I just realized that we would need a dedicated box for the broiler chicks. We need to add this to the infrastructure you need to build out for the broiler. A pastured box, and a brooder box. We have ordered 33 brooders from Murray McMurray. We ordered the hybrid Cornish Cross, which is some form of man-made hybrid. This breaks my preferred approach on our hobby ranch as I am most drawn to trying to preserve and expand the “heritage” breeds. However, I explained why I chose this hybrid bird for the meat chickens or “broilers” in the post Pastured Poultry beginners guide or how to lose money on chickens.
Anyway here are a few pictures from constructing my brooder box. The cuts and measurements are getting better. I only have a few photos. I do not know what happen, I thought I took more pictures, but you will see the completed box in later photos. I was pleased with myself in that when I realized “I need a brooder box” for these chickens I thought, “I can make this.” For those who know how to do things with your hands, you are like “Bard, it is just a wooden box.” However, for me, it is growth! Again, I will show more photos of the brooder box going forward, especially when I get the chickens. It is approximately 4 feet long by 2 feet wide and 1 feet high.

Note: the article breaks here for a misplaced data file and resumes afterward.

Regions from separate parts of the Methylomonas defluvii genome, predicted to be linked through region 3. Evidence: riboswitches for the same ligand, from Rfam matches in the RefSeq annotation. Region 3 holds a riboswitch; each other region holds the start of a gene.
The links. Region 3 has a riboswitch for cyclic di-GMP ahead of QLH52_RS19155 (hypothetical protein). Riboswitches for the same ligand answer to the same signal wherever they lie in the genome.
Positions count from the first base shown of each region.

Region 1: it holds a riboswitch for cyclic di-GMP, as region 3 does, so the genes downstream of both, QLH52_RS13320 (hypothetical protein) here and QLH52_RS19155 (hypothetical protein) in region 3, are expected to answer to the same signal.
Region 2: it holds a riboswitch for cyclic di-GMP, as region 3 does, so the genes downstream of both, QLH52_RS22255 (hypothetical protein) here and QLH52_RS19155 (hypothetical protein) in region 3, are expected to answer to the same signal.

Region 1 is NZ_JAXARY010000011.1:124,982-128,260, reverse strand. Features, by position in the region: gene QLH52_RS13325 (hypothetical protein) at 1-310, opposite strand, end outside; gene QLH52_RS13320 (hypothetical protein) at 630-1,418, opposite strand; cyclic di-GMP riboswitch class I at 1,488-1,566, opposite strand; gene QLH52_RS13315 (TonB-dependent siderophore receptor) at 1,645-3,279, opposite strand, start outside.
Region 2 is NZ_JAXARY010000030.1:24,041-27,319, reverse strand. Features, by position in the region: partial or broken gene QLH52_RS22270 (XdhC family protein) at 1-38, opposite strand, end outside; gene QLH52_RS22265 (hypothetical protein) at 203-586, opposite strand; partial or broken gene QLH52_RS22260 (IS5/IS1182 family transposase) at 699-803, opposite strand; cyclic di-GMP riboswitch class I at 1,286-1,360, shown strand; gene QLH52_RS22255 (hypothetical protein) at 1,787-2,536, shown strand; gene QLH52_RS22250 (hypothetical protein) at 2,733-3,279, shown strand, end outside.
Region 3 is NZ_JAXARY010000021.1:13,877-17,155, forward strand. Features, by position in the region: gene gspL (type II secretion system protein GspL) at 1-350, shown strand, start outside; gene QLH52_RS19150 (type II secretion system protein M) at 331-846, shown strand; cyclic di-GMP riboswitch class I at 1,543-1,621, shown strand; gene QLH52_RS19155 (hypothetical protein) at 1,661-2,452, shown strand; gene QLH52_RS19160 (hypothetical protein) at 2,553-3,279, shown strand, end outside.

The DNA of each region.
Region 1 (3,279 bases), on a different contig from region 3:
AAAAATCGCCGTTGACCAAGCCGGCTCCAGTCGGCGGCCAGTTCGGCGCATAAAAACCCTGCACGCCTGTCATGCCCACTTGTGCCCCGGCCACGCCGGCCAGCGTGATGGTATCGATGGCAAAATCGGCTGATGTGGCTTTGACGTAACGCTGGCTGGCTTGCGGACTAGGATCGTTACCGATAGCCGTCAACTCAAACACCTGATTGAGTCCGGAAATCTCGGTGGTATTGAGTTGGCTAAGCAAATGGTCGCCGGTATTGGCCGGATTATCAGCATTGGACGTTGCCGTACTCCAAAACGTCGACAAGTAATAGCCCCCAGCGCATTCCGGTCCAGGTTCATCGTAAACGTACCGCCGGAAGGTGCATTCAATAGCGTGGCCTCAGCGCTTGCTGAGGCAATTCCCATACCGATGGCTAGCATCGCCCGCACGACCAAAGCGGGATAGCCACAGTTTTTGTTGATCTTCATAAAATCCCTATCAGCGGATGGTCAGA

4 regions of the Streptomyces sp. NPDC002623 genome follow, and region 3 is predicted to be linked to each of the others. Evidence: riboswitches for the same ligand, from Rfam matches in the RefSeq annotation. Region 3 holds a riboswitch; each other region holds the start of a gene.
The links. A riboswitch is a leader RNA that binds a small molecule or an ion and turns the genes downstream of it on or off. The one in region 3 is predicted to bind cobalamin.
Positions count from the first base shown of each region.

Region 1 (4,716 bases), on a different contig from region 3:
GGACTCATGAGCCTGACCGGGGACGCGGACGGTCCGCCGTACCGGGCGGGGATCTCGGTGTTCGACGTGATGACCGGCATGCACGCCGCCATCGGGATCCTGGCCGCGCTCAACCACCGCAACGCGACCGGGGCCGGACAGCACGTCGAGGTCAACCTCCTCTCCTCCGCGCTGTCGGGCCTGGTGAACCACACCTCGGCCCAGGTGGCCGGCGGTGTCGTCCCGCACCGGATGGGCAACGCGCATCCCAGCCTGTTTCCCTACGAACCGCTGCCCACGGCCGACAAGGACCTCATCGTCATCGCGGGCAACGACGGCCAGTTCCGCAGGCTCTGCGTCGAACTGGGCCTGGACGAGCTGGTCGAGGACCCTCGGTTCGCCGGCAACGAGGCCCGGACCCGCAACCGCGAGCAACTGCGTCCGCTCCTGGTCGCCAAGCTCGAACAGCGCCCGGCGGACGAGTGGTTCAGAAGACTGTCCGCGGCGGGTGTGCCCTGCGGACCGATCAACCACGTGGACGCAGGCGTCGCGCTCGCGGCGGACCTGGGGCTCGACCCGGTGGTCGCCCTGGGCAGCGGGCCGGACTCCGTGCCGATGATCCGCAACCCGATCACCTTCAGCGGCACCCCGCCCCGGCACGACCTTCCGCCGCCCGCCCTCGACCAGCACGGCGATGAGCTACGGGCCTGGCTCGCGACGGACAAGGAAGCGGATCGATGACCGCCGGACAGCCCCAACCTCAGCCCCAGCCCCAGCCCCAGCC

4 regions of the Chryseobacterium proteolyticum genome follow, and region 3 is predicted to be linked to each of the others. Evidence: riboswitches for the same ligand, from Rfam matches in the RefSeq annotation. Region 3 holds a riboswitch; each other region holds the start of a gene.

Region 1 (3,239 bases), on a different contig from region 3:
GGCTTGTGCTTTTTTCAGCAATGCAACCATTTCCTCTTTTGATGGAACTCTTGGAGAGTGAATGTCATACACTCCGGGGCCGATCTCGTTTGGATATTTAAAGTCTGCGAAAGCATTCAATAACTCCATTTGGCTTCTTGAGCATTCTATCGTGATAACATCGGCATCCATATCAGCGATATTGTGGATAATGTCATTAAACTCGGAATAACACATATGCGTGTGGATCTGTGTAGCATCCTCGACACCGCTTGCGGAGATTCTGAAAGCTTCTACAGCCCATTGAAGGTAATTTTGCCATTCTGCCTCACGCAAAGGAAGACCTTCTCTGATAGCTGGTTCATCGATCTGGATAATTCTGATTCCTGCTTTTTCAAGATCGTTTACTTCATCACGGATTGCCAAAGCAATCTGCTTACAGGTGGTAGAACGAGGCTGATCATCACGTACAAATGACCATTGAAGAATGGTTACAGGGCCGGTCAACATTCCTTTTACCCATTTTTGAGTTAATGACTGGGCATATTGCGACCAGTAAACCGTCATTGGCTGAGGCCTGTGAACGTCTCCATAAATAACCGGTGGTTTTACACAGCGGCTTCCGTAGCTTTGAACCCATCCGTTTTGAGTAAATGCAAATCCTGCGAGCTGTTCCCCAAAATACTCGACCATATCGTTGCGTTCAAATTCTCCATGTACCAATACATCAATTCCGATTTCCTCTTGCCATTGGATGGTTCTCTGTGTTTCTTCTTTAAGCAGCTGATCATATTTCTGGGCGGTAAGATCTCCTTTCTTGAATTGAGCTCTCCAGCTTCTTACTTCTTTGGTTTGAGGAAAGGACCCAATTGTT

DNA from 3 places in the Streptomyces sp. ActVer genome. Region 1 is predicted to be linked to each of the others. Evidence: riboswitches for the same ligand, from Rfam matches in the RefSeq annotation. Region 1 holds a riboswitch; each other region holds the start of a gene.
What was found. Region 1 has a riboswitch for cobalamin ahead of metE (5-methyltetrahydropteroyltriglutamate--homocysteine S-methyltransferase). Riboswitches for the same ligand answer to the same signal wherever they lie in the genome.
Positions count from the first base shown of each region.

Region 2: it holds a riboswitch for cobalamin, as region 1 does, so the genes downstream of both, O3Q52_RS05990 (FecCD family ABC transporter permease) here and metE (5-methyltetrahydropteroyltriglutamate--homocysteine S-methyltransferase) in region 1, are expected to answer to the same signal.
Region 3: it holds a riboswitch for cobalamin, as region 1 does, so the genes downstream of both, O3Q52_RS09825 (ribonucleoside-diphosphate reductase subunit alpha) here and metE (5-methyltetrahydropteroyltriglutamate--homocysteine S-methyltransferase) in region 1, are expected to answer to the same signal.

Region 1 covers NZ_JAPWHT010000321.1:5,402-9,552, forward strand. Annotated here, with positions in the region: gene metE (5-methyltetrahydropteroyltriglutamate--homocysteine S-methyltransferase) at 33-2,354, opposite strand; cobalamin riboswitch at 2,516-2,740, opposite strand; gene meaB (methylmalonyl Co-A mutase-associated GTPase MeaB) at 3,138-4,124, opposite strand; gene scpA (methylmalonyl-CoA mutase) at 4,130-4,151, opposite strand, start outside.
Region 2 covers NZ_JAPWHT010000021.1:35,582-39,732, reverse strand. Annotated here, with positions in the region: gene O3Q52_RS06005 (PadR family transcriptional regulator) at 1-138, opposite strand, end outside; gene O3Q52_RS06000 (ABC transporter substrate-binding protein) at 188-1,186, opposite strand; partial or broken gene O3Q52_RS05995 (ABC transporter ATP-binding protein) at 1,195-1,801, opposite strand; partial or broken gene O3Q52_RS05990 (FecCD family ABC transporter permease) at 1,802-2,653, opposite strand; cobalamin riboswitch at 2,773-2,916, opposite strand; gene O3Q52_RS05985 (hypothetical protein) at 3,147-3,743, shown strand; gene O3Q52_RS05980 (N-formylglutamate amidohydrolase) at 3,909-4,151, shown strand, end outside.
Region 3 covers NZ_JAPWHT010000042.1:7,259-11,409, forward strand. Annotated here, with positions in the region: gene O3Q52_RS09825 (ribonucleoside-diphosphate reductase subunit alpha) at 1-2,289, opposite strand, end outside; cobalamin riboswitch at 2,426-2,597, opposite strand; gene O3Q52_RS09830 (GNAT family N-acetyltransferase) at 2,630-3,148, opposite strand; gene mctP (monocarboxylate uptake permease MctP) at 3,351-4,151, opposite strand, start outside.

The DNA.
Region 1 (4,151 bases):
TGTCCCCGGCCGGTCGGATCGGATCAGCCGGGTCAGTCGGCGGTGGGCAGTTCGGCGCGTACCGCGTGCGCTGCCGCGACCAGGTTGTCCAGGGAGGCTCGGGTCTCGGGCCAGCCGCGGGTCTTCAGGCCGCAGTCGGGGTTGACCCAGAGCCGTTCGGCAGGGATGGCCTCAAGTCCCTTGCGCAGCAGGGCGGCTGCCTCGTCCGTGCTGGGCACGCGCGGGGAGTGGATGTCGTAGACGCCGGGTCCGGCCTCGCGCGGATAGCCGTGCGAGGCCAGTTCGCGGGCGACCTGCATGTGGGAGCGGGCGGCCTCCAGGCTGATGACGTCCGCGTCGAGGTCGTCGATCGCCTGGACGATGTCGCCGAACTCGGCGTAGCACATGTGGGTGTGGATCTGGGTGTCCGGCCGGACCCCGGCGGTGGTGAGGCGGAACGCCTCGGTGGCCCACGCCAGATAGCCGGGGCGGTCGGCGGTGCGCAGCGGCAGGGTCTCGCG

The box is made from pressure treated plywood with 2”x4” added for extra strength. I dislike people who say “to raise your chickens organically you cannot use pressure treated wood.” That is completely untrue. The USDA or other agencies who recommend methods of chicken production to not band pressure treated wood, to the best of my knowledge. Too many people say you need to do “this or that” to raise chickens organically, or whatever. In truth, they are saying “this is the way I think you should raise chickens.” Which is fine, but they should just say that. I have warned new farmers and ranchers about this. Often old timers will say “this is how you do this.” In truth, what is being said is “this is how I know how to do this.” Innovation in technology is not a dirty word, and thus we innovate all the time. Younger people coming to farming should not be afraid to try to innovate. This is part of learning from the old-timers but trying new things.
At one time, pressure-treated lumber was quite dangerous to both livestock and humans. Recently, however, a new method of treating lumber has reduced the risks associated with pressure-treated lumber. This new process makes the lumber relatively harmless to livestock — including chickens — and making it available as a resource to use in building chicken coops.
At one time, all pressure-treated lumber was processed using a chemical called copper chromium arsenate. This is a form of arsenic and chickens could poison themselves on the wood. Modern “pressure treated lumber” is treated with copper azole which is a lot less toxic, Specific warnings when using copper azole-treated lumber include using mulched lumber as animal bedding and using such pressure-treated lumber to build structures or containers that hold animal feed.